As the month of June winded down, a federal court issued a ruling invalidating Kentucky’s effort to attach work and other community engagement requirements to receive Medicaid benefits.
Imagine this: You’ve been unemployed for a year and, as a result, don’t have health insurance. You have type 2 diabetes. You need blood tests, but they cost $600 and you can’t afford that. You have a broken tooth that you can’t get fixed. You want to work, but no matter how hard you try, you haven’t been able to find a job.
En español | As we approach the end of the Affordable Care Act (ACA)’s third health insurance open enrollment period, it’s a good time to look at how the ACA has affected older Americans.
This month, state legislatures throughout the nation are convening to mark the inauguration of new governors, state legislators and other state leaders. We will then begin to hear State of the State messages from governors that detail the challenges, opportunities and priorities they have defined for the year ahead.
A few days ago, the Maine legislature passed a bill - for the third time - that would expand affordable health coverage for nearly 70,000 residents who earn up to $15,000 a year. These hard-working Mainers - our friends, neighbors, even family - may have lost their jobs or are working in jobs that don't offer health coverage. Gov. Paul LePage has already vetoed two similar bills to expand Medicaid, which would not only help the thousands of Mainers who are struggling without health care, but would bring millions of federal dollars into the state - money that could create jobs and pump up the economy. AARP again urges Gov. LePage to put people before politics and sign the bill to expand affordable health coverage.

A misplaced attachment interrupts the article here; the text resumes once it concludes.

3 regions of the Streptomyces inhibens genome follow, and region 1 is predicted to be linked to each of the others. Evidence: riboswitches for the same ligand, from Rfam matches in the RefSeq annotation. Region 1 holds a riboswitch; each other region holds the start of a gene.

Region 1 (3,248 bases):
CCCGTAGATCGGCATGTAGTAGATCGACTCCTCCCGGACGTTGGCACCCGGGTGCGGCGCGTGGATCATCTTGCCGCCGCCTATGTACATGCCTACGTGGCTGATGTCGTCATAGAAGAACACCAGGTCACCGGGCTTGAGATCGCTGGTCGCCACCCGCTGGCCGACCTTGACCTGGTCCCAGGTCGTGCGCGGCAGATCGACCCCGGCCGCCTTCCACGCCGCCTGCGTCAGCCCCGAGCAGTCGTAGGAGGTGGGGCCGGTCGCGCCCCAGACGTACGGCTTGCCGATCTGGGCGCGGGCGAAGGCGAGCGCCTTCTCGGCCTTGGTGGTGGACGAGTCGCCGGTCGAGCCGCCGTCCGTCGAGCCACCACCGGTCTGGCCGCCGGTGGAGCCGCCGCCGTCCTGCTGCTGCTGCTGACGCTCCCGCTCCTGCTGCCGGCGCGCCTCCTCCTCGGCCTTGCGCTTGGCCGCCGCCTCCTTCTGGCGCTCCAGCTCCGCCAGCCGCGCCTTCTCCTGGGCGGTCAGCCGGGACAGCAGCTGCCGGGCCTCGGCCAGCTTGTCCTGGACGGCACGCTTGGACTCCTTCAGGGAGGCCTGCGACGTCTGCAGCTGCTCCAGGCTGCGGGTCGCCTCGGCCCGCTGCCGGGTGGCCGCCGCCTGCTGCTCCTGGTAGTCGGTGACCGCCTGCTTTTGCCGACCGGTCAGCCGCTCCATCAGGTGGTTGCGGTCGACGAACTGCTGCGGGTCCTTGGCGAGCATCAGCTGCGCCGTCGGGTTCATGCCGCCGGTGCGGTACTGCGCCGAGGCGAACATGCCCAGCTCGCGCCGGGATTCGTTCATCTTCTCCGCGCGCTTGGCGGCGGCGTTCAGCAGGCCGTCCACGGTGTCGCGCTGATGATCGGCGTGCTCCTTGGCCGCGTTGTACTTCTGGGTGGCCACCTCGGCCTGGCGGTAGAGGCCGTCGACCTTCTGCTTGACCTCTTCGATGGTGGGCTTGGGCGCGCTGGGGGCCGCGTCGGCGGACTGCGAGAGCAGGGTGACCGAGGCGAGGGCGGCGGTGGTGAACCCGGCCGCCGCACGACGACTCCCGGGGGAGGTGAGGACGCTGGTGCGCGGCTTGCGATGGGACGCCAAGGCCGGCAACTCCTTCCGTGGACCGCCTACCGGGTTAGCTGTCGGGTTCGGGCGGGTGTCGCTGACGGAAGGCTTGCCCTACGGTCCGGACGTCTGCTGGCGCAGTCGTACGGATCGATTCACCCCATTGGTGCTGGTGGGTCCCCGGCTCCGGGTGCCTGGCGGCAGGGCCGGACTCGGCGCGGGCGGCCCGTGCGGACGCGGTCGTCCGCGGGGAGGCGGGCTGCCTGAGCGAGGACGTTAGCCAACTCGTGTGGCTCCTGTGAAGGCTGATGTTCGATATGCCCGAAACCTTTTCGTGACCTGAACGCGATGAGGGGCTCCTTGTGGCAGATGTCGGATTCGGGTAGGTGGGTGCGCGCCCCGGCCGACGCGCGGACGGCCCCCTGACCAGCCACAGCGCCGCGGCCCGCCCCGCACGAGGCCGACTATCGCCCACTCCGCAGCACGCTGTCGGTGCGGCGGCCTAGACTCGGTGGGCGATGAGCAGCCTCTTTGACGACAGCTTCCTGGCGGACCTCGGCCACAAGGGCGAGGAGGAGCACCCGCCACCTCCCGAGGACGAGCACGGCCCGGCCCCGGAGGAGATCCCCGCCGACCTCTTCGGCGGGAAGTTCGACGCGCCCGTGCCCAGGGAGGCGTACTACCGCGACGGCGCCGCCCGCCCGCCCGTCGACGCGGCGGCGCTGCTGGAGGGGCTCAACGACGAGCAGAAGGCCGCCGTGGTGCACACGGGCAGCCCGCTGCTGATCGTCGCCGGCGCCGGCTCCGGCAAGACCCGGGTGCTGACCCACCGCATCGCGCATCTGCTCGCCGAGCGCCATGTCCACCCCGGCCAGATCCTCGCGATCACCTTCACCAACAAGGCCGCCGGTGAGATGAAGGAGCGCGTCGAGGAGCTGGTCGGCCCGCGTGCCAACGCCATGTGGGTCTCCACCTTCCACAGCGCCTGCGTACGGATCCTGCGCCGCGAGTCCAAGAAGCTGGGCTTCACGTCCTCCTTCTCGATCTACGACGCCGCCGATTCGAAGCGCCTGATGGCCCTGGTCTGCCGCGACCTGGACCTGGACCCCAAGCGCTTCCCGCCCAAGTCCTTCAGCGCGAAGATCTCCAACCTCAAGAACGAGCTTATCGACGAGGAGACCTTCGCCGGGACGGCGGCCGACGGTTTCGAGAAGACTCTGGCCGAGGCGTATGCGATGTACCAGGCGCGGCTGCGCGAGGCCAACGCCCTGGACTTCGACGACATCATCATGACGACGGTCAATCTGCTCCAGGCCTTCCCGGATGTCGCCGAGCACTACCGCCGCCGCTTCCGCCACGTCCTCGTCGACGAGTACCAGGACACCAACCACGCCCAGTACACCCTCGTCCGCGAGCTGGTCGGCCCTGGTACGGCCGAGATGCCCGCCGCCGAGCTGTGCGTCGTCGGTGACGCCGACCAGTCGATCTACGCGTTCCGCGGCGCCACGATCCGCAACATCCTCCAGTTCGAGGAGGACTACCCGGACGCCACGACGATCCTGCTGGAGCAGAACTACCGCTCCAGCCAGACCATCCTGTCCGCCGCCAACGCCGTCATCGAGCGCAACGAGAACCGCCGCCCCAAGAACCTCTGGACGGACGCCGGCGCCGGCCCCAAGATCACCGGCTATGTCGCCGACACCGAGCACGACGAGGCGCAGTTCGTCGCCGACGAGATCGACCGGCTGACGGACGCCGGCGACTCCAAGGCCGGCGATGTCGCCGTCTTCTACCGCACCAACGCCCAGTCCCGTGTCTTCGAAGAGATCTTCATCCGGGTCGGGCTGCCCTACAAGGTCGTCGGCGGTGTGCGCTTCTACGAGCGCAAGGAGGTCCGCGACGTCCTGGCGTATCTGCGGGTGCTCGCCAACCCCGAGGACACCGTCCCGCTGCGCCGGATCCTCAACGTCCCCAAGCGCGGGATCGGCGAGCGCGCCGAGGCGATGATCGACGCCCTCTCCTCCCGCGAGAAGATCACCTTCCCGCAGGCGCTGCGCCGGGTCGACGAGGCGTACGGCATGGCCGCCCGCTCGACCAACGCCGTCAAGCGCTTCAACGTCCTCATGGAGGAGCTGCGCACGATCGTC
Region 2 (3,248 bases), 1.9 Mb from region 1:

The Affordable Care Act (ACA) created an additional set of rules governing Medicaid eligibility. These new rules and the traditional rules interact in ways that can significantly affect low-income Medicare beneficiaries. States need to understand what's at stake.
This week, Health Insurance Marketplaces opened in states across the country. It's true: Many more Americans will now have access to affordable health care. But, other hard-working people, who live in states that have not yet committed to expanding Medicaid, will fall into a new coverage gap.
Meet Lorna, a 59-year-old who has been unemployed for a year and, as a result, doesn't have health insurance. She has Type-2 Diabetes. Recently she had to have some blood tests done, costing $600 that she can't afford. She has a broken tooth that she's not able to get fixed. She wants to work, but can't find a job in the area.
In the mad rush to pass budgets for the fiscal year beginning July 1, the health care of hundreds of thousands of hard-working Americans is at stake - and time is running out. As I write, only about half of the states have agreed to expand Medicaid, which will extend health coverage to residents who earn about $15,000 a year or less. The closer we come to July 1, the greater the wins and harder the losses:
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